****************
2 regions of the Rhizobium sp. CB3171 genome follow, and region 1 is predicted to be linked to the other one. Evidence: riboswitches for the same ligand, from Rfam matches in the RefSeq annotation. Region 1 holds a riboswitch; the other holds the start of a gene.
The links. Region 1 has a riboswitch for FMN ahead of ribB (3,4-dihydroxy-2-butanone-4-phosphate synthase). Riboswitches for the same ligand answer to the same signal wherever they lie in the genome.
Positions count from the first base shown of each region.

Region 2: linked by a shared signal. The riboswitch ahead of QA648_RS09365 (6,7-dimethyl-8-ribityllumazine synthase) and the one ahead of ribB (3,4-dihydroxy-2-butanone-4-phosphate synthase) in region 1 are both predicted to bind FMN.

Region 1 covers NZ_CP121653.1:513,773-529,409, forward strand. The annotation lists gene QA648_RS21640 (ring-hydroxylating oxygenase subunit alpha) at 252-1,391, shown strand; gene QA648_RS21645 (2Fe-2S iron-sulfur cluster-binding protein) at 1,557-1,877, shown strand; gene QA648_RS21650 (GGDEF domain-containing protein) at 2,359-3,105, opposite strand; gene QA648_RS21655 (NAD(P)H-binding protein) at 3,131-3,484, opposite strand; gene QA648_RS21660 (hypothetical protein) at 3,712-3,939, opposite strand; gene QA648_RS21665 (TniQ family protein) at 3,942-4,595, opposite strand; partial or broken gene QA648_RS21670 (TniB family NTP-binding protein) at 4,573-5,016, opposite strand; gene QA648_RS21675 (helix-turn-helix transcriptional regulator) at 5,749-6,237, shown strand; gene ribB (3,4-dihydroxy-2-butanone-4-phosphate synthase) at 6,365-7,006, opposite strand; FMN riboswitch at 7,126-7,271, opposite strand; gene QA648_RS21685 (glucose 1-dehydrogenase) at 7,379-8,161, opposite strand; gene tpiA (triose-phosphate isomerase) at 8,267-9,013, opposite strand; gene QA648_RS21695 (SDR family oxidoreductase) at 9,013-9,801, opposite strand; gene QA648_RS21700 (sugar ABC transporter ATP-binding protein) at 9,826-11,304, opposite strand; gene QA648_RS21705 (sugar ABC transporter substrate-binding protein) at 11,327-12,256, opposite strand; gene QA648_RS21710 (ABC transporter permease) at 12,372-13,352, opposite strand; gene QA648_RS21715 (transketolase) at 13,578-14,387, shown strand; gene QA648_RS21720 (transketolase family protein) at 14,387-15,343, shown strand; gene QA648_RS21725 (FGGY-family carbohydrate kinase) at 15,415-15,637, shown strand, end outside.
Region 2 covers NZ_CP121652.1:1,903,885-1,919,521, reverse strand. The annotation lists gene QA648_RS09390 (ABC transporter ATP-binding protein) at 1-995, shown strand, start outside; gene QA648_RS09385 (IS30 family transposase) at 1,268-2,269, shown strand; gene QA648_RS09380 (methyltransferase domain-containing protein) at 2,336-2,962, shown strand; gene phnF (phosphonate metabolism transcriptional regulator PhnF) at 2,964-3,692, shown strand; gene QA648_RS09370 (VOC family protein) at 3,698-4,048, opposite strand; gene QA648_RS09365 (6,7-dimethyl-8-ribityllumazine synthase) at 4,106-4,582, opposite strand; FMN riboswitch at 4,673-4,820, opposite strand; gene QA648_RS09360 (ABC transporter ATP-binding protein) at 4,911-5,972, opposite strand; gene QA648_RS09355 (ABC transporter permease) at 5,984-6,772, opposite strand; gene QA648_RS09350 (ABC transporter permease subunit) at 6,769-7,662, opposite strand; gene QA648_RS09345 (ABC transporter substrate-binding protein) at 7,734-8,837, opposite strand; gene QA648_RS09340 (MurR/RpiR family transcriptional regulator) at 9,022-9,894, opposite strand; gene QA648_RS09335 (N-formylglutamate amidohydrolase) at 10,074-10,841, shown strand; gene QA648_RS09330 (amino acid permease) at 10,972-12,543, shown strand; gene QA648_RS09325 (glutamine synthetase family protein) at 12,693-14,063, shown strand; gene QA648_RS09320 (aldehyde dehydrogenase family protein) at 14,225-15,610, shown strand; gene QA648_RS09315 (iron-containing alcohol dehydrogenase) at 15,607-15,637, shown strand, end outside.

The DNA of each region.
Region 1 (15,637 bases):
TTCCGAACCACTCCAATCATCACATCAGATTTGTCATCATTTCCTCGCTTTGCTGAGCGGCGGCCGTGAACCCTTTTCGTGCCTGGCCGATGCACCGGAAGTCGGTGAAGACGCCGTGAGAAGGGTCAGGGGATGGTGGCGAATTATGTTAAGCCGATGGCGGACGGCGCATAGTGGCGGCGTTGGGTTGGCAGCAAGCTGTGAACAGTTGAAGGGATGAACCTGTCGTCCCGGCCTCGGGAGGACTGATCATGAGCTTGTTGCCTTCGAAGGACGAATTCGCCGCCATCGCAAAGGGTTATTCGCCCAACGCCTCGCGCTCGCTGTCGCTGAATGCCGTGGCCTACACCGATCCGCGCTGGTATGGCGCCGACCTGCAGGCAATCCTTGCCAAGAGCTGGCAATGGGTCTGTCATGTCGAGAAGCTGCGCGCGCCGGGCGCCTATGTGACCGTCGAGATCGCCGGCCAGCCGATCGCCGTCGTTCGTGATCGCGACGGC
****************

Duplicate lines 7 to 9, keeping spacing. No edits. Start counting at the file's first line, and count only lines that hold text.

The DNA of each region.
Region 1 (15,637 bases):
TTCCGAACCACTCCAATCATCACATCAGATTTGTCATCATTTCCTCGCTTTGCTGAGCGGCGGCCGTGAACCCTTTTCGTGCCTGGCCGATGCACCGGAAGTCGGTGAAGACGCCGTGAGAAGGGTCAGGGGATGGTGGCGAATTATGTTAAGCCGATGGCGGACGGCGCATAGTGGCGGCGTTGGGTTGGCAGCAAGCTGTGAACAGTTGAAGGGATGAACCTGTCGTCCCGGCCTCGGGAGGACTGATCATGAGCTTGTTGCCTTCGAAGGACGAATTCGCCGCCATCGCAAAGGGTTATTCGCCCAACGCCTCGCGCTCGCTGTCGCTGAATGCCGTGGCCTACACCGATCCGCGCTGGTATGGCGCCGACCTGCAGGCAATCCTTGCCAAGAGCTGGCAATGGGTCTGTCATGTCGAGAAGCTGCGCGCGCCGGGCGCCTATGTGACCGTCGAGATCGCCGGCCAGCCGATCGCCGTCGTTCGTGATCGCGACGGC